One of Satan’s favorite strategies for sowing marital discord is through subtle lies. Once the lie takes root, it impacts the way a couple sees reality.
Second Corinthians 10:4-5 (NIV) reminds us, “The weapons we fight with are not the weapons of the world. On the contrary, they have divine power to demolish strongholds. We demolish arguments and every pretension that sets itself up against the knowledge of God, and we take captive every thought to make it obedient to Christ.”
We must help people recognize the lies and negative internal dialog they produce about their spouses, take them captive, and replace them with truth. When we do, it’s easier to address the real issues.
“My spouse loves work more than me” can become, “I know my spouse loves me more than their job. But when my spouse works late, I feel unloved.”
When we overcome lies with truth, we are able to fight the problem and not each other.
5. Highlight the good.
When couples are going through a dark time, it’s difficult to see anything but their troubles. As you listen to their story, look for genuinely positive things to highlight. Even their willingness to talk to you is a sign of their desire to fight for their marriage. Honor the courage it takes to be vulnerable and have difficult conversations.
As you look for good things to emphasize, be genuine. False compliments will undermine the trust you are building.
6. Never lose hope.
The problems you encounter probably won’t evaporate in an hour over coffee. They may even seem hopeless. But no matter how big their problems seem, God is bigger. There is no situation beyond His power. Your sincere belief in their ability to pull through can help them hold on for one more day.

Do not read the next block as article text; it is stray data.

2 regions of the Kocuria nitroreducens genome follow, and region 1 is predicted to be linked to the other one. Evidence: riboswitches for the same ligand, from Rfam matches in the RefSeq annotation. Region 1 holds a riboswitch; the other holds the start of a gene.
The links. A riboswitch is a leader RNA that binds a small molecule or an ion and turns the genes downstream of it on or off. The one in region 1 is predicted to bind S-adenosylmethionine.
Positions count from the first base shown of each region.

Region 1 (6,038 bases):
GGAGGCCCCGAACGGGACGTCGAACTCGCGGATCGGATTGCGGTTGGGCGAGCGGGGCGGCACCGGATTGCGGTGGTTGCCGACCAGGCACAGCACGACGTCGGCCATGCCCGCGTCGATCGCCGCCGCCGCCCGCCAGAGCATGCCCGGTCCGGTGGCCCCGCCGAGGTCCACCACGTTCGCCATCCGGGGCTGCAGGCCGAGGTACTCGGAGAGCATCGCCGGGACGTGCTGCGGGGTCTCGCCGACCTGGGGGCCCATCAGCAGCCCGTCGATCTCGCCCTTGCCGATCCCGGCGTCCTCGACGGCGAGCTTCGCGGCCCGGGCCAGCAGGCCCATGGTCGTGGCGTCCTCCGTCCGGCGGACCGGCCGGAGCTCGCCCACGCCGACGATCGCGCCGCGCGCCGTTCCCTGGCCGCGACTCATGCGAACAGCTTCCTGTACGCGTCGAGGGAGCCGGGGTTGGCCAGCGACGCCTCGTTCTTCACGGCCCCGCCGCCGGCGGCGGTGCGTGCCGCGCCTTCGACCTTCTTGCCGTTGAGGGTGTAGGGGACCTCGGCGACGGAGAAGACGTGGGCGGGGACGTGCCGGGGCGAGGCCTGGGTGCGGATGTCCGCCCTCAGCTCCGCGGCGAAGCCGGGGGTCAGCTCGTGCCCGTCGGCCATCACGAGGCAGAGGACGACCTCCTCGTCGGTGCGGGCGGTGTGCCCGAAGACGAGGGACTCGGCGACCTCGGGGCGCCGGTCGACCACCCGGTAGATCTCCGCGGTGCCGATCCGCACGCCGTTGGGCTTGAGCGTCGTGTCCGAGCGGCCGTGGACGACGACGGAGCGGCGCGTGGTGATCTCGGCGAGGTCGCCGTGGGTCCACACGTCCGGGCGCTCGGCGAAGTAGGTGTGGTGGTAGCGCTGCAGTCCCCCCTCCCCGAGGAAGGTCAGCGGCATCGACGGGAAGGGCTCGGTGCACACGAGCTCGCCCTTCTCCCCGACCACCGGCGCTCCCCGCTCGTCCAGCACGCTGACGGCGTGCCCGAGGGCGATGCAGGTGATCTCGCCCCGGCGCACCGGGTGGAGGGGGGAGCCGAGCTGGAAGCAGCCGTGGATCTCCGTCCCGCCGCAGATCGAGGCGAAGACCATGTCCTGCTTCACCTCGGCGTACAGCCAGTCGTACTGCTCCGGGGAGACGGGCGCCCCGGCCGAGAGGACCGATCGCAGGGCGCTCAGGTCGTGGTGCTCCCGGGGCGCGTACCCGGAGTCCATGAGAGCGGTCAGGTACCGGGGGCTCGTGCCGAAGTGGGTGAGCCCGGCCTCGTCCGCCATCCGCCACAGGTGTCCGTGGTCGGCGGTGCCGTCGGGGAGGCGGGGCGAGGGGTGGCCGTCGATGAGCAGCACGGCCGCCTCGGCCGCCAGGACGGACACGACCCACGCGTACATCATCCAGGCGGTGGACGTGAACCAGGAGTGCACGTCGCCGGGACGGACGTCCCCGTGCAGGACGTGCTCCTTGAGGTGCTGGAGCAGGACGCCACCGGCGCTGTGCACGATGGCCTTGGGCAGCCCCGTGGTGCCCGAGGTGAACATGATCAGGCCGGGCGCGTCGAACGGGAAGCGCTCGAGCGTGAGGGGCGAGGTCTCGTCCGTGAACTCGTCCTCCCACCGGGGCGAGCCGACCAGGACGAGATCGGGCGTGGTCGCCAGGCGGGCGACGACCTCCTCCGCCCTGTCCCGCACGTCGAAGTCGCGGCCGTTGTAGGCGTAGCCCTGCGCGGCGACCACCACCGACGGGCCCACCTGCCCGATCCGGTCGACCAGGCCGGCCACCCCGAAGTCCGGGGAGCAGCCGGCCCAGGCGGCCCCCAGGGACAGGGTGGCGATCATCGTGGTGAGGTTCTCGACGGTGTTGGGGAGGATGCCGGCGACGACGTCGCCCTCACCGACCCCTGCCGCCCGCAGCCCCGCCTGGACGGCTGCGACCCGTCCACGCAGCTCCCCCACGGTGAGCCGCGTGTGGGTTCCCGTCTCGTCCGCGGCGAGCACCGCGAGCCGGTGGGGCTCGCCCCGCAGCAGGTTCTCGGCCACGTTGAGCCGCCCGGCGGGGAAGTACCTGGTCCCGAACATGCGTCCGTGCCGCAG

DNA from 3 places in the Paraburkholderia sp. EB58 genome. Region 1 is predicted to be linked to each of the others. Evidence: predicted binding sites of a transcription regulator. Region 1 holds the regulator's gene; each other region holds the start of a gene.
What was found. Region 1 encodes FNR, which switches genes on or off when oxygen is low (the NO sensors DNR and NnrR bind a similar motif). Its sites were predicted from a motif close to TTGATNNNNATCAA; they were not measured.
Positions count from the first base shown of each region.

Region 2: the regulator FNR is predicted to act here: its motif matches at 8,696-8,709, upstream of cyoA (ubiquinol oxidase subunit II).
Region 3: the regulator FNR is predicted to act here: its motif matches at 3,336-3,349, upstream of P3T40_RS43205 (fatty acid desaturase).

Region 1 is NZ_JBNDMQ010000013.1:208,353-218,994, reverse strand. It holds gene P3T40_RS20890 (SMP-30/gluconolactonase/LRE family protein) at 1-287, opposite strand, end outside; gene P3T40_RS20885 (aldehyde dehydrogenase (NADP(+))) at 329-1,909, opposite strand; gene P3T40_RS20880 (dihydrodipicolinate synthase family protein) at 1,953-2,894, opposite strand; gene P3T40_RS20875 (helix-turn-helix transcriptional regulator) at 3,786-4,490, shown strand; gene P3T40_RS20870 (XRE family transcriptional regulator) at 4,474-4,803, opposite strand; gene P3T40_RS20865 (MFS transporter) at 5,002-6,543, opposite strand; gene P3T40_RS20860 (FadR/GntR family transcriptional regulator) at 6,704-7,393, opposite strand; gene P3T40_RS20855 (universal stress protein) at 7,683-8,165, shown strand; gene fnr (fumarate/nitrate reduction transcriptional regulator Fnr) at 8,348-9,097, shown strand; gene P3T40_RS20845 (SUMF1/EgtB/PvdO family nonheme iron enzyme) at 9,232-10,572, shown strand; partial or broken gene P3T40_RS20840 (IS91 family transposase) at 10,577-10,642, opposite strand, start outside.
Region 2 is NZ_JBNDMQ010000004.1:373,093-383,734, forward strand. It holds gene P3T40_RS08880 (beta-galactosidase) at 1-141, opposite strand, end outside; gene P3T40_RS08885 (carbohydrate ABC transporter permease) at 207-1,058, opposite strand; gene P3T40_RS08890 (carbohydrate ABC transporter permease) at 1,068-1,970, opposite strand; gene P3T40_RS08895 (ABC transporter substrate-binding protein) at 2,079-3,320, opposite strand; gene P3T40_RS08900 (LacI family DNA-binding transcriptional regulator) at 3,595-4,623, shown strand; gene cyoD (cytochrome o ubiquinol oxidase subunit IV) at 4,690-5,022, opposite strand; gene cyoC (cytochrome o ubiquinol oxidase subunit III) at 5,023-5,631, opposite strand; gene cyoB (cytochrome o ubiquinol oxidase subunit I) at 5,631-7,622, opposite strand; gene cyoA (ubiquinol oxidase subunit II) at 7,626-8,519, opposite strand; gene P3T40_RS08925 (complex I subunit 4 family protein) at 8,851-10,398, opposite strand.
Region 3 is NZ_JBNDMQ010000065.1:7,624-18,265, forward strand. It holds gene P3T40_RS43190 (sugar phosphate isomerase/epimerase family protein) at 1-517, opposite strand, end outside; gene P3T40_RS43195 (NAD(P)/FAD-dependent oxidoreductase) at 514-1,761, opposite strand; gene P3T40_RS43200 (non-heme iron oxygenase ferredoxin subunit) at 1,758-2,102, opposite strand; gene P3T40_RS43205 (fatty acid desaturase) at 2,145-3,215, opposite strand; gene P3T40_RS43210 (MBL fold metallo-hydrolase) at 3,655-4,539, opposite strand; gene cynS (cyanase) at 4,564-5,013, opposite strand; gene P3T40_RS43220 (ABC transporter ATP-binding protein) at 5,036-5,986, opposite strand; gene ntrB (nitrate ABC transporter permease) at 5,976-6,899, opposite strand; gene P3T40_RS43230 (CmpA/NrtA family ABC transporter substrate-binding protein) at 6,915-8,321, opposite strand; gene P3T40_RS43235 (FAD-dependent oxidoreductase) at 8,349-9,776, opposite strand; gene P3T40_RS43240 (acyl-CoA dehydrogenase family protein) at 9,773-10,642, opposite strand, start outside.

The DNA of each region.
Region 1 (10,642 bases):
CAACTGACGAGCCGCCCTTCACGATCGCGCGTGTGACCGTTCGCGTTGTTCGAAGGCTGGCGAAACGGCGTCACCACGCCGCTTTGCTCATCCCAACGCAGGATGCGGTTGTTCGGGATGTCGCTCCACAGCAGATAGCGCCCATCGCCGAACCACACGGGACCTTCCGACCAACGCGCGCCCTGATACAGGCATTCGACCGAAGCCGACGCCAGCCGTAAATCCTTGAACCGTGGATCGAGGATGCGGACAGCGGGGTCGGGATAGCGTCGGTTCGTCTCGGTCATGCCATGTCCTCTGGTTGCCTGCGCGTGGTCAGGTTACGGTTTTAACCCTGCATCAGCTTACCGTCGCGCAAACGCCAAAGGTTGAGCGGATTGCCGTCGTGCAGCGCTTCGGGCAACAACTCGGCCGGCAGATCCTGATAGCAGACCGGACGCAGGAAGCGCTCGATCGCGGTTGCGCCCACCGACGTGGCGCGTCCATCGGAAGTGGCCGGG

You don’t need to help couples solve all their problems; just help them take the next best step toward God and each other. Even a one-degree change in the course of their marriage will have a drastic impact over time.
7. Know when to seek professional help.
Second Corinthians 1:4 tells us we are “to comfort those who are in any affliction, with the comfort with which we ourselves are comforted by God.”
But sometimes, the situations around the marriage in trouble go beyond our experience or emotional strength. Maybe the problems hit too close to home or require more time than we can give. If you find yourself unable to provide meaningful help, help them find someone who can.
To understand when to seek professional advice, read “Do You Need Counseling?”
You can help a marriage in trouble
It turned out the pastor knew what he was doing when he set up our meeting with that couple. We were only a few years ahead of them, but we realized we could do a lot more than we thought. We didn’t have all the answers, but we were able to listen, offer a shoulder to cry on, and point them to the God who has helped us in our own marriage more times than I can count.
Imagine what the church would look if everyone in the Body of Christ did the same? If instead of shying away from the problems we saw around us, we supported each other in our struggles?
Is there someone God is calling you to help today? Will you?
For more read, Your Marriage Can Make a Difference.
Copyright © 2021 by FamilyLife. All rights reserved.
Carlos Santiago is a senior writer for FamilyLife and has written and contributed to numerous articles, e-books, and devotionals. He has a bachelor’s degree in psychology and a master’s degree in pastoral counseling. Carlos and his wife, Tanya, live in Orlando, Florida. You can learn more on their site, YourEverAfter.org.